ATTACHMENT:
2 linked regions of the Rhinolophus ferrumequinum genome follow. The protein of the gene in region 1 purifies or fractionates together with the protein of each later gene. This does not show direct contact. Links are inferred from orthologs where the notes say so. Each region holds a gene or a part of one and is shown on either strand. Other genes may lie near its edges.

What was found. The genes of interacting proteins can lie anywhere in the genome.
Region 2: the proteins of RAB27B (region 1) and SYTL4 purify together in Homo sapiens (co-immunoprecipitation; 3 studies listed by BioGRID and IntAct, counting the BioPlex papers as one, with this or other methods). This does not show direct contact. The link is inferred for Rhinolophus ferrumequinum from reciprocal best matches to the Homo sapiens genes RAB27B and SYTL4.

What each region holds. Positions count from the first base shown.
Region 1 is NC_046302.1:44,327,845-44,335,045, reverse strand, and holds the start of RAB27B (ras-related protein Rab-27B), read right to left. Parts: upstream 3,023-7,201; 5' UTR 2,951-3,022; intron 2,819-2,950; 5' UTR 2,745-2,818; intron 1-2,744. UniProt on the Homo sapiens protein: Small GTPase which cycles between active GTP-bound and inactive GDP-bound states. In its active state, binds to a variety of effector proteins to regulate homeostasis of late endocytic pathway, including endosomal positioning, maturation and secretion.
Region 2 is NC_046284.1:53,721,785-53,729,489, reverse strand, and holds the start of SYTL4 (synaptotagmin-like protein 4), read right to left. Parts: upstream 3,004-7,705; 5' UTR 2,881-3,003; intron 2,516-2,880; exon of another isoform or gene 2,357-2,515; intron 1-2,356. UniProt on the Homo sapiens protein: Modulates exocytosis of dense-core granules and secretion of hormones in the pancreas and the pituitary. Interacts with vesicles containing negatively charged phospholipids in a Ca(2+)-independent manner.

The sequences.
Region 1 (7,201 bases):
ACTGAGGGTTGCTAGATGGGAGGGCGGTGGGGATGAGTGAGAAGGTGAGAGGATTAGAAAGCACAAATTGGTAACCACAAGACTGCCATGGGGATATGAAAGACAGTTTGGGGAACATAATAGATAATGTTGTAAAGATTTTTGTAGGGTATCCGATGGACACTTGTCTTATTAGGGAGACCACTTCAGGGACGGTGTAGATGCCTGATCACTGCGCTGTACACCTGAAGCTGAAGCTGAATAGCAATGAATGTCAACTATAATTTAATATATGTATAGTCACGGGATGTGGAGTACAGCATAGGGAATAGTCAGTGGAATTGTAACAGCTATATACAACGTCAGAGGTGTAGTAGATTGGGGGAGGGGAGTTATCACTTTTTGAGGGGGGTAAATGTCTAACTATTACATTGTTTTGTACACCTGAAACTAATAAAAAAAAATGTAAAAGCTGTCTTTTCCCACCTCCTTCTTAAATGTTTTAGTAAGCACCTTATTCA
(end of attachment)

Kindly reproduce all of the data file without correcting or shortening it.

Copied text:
2 linked regions of the Rhinolophus ferrumequinum genome follow. The protein of the gene in region 1 purifies or fractionates together with the protein of each later gene. This does not show direct contact. Links are inferred from orthologs where the notes say so. Each region holds a gene or a part of one and is shown on either strand. Other genes may lie near its edges.

What was found. The genes of interacting proteins can lie anywhere in the genome.
Region 2: the proteins of RAB27B (region 1) and SYTL4 purify together in Homo sapiens (co-immunoprecipitation; 3 studies listed by BioGRID and IntAct, counting the BioPlex papers as one, with this or other methods). This does not show direct contact. The link is inferred for Rhinolophus ferrumequinum from reciprocal best matches to the Homo sapiens genes RAB27B and SYTL4.

What each region holds. Positions count from the first base shown.
Region 1 is NC_046302.1:44,327,845-44,335,045, reverse strand, and holds the start of RAB27B (ras-related protein Rab-27B), read right to left. Parts: upstream 3,023-7,201; 5' UTR 2,951-3,022; intron 2,819-2,950; 5' UTR 2,745-2,818; intron 1-2,744. UniProt on the Homo sapiens protein: Small GTPase which cycles between active GTP-bound and inactive GDP-bound states. In its active state, binds to a variety of effector proteins to regulate homeostasis of late endocytic pathway, including endosomal positioning, maturation and secretion.
Region 2 is NC_046284.1:53,721,785-53,729,489, reverse strand, and holds the start of SYTL4 (synaptotagmin-like protein 4), read right to left. Parts: upstream 3,004-7,705; 5' UTR 2,881-3,003; intron 2,516-2,880; exon of another isoform or gene 2,357-2,515; intron 1-2,356. UniProt on the Homo sapiens protein: Modulates exocytosis of dense-core granules and secretion of hormones in the pancreas and the pituitary. Interacts with vesicles containing negatively charged phospholipids in a Ca(2+)-independent manner.

The sequences.
Region 1 (7,201 bases):
ACTGAGGGTTGCTAGATGGGAGGGCGGTGGGGATGAGTGAGAAGGTGAGAGGATTAGAAAGCACAAATTGGTAACCACAAGACTGCCATGGGGATATGAAAGACAGTTTGGGGAACATAATAGATAATGTTGTAAAGATTTTTGTAGGGTATCCGATGGACACTTGTCTTATTAGGGAGACCACTTCAGGGACGGTGTAGATGCCTGATCACTGCGCTGTACACCTGAAGCTGAAGCTGAATAGCAATGAATGTCAACTATAATTTAATATATGTATAGTCACGGGATGTGGAGTACAGCATAGGGAATAGTCAGTGGAATTGTAACAGCTATATACAACGTCAGAGGTGTAGTAGATTGGGGGAGGGGAGTTATCACTTTTTGAGGGGGGTAAATGTCTAACTATTACATTGTTTTGTACACCTGAAACTAATAAAAAAAAATGTAAAAGCTGTCTTTTCCCACCTCCTTCTTAAATGTTTTAGTAAGCACCTTATTCA